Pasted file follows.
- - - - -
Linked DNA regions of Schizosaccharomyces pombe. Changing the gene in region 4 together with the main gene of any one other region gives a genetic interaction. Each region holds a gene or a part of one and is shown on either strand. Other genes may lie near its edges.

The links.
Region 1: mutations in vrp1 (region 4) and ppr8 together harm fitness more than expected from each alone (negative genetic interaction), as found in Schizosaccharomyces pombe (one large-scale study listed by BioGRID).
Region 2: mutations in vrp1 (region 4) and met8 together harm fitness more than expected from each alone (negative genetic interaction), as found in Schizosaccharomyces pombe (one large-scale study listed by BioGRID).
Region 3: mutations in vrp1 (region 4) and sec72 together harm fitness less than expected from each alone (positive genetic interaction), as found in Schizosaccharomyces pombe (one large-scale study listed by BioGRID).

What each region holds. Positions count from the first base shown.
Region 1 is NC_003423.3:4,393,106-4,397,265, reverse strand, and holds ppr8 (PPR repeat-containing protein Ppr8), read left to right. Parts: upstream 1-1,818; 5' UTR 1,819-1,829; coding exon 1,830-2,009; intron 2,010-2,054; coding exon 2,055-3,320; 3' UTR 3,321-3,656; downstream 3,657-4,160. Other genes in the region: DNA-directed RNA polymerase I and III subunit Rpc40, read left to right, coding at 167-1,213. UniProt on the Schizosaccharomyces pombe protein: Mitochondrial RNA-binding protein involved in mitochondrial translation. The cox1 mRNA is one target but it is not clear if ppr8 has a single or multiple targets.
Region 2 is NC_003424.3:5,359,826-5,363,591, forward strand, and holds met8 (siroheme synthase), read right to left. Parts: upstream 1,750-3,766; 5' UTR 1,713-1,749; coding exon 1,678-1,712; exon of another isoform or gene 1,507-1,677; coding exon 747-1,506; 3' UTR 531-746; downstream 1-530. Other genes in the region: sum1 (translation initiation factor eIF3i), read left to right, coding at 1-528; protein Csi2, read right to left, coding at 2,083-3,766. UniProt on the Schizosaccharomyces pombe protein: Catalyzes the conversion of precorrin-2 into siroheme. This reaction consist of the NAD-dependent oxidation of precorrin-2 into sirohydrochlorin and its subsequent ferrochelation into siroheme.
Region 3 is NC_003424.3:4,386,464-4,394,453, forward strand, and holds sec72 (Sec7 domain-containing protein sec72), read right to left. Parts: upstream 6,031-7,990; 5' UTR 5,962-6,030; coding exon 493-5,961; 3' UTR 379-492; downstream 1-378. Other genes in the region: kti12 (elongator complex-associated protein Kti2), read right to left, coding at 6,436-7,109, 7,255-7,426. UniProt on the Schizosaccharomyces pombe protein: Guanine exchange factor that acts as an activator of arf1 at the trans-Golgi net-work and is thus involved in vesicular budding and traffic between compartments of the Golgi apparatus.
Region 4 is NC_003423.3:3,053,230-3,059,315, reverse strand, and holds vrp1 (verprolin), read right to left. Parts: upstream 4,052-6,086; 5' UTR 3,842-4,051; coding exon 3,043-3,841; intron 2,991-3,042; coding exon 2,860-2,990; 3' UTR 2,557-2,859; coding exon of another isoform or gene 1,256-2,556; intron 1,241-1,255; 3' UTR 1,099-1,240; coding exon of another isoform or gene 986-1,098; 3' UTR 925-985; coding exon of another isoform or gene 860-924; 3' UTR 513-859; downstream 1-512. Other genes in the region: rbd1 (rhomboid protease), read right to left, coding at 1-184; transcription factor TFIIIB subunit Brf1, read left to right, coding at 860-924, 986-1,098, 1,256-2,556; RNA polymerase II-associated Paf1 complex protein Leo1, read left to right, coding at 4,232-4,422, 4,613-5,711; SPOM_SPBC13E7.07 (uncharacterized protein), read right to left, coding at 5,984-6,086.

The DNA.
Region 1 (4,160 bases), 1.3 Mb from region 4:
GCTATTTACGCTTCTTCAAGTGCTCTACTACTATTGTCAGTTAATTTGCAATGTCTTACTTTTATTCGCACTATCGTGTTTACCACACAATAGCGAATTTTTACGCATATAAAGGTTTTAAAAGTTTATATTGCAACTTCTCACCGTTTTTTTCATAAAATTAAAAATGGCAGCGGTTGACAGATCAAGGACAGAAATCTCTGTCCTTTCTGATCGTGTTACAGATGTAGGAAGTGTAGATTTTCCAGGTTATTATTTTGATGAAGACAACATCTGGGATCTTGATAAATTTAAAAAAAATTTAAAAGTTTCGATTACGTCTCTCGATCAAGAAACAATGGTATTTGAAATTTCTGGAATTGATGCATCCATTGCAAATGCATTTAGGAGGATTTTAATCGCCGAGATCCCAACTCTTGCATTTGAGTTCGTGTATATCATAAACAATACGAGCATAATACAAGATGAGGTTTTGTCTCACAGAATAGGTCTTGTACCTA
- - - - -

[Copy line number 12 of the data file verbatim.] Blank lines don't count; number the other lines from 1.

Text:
Region 1 (4,160 bases), 1.3 Mb from region 4: